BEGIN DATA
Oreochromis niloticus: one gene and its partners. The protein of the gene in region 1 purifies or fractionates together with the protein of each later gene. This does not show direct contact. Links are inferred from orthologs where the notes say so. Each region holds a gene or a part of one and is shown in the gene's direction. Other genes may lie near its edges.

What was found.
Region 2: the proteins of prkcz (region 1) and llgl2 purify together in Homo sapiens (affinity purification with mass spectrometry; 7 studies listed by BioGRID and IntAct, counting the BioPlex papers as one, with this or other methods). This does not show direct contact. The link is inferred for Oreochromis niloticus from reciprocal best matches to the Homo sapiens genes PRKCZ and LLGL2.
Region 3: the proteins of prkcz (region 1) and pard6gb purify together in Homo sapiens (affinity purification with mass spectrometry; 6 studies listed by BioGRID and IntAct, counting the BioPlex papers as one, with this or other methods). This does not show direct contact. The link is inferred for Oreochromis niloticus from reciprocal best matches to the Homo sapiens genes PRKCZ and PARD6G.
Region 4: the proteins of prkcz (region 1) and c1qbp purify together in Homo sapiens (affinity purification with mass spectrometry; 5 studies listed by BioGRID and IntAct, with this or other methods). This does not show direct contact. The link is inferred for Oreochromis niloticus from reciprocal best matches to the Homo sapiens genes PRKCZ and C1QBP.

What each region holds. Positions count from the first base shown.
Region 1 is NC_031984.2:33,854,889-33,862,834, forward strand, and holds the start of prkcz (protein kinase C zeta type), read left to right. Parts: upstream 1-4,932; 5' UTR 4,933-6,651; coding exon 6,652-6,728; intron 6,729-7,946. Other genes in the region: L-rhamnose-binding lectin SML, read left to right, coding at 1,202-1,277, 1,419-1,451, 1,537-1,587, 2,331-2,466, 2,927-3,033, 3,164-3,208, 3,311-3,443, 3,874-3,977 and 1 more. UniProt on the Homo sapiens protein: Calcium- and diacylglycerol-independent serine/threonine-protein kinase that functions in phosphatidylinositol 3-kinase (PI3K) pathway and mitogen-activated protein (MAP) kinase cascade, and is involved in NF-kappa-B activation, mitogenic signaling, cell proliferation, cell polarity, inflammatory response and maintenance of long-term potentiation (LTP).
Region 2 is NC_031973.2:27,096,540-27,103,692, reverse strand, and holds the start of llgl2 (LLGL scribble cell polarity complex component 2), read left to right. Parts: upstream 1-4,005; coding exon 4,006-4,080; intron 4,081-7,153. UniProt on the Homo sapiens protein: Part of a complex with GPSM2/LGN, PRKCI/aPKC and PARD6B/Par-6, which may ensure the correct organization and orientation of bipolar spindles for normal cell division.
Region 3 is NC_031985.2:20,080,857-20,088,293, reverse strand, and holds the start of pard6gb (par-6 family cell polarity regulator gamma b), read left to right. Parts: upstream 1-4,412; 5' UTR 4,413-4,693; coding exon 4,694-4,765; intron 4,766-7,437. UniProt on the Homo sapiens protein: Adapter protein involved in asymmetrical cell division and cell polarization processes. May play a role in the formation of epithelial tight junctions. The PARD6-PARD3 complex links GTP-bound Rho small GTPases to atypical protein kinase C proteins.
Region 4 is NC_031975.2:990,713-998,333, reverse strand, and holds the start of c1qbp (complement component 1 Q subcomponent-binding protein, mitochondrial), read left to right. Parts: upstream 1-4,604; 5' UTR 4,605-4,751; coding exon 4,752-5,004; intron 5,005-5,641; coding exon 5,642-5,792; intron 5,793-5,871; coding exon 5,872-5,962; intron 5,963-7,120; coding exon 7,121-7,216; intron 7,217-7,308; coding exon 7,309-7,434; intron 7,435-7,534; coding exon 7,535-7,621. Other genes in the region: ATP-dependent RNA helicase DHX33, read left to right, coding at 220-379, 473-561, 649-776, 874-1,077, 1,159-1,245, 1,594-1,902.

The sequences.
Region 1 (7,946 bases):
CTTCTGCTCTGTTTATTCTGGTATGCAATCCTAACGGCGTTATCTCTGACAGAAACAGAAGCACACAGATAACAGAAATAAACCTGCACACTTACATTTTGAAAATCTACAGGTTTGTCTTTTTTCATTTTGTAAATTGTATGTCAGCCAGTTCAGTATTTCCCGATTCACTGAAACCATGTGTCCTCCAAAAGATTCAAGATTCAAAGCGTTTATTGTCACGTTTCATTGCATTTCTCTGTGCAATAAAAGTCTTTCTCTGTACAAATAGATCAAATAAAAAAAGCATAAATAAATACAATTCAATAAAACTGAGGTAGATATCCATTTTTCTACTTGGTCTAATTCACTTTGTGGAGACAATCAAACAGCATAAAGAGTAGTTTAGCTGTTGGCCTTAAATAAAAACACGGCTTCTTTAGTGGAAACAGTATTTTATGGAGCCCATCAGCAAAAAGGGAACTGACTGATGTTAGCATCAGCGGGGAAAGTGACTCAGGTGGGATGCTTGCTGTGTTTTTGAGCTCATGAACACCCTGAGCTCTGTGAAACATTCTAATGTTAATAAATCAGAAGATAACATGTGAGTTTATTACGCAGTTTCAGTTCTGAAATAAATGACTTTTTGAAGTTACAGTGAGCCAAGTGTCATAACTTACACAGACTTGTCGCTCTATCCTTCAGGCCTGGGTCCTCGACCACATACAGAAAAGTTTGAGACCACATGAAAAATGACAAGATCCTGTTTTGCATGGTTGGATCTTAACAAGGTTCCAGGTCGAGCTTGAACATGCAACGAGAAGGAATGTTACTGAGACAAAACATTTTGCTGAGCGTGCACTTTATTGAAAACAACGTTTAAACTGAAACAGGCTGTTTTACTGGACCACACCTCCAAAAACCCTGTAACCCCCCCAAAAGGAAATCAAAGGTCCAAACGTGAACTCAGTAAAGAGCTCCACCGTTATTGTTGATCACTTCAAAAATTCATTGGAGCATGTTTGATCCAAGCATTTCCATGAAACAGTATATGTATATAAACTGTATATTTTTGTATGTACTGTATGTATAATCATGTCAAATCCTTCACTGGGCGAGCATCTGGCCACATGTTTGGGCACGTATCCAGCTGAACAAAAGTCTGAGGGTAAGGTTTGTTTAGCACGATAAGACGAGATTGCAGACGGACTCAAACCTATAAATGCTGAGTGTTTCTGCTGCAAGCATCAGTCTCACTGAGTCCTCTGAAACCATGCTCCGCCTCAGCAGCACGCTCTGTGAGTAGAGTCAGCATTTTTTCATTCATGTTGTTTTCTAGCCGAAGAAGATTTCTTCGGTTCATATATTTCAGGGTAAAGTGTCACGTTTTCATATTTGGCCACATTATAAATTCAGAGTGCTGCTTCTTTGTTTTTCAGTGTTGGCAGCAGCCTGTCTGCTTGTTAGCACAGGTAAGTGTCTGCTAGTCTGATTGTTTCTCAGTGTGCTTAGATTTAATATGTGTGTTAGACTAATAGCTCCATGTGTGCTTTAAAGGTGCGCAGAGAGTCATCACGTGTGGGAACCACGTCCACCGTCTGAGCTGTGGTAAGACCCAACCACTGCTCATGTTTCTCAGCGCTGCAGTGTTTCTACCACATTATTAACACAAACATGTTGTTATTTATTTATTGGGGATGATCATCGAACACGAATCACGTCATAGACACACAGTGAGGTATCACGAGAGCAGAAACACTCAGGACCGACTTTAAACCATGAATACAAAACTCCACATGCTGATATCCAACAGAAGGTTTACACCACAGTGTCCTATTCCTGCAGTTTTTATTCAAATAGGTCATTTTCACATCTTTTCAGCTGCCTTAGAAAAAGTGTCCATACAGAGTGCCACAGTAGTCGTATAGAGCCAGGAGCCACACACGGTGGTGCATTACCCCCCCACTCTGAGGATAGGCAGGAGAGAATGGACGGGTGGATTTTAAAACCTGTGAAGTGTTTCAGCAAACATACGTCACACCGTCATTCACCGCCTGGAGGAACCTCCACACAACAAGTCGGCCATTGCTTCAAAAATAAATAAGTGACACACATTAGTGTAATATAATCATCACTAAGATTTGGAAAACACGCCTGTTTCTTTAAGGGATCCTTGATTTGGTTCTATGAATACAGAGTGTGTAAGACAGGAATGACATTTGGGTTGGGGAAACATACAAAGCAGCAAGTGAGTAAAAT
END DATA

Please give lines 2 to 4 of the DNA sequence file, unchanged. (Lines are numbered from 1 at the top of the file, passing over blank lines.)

What was found.
Region 2: the proteins of prkcz (region 1) and llgl2 purify together in Homo sapiens (affinity purification with mass spectrometry; 7 studies listed by BioGRID and IntAct, counting the BioPlex papers as one, with this or other methods). This does not show direct contact. The link is inferred for Oreochromis niloticus from reciprocal best matches to the Homo sapiens genes PRKCZ and LLGL2.
Region 3: the proteins of prkcz (region 1) and pard6gb purify together in Homo sapiens (affinity purification with mass spectrometry; 6 studies listed by BioGRID and IntAct, counting the BioPlex papers as one, with this or other methods). This does not show direct contact. The link is inferred for Oreochromis niloticus from reciprocal best matches to the Homo sapiens genes PRKCZ and PARD6G.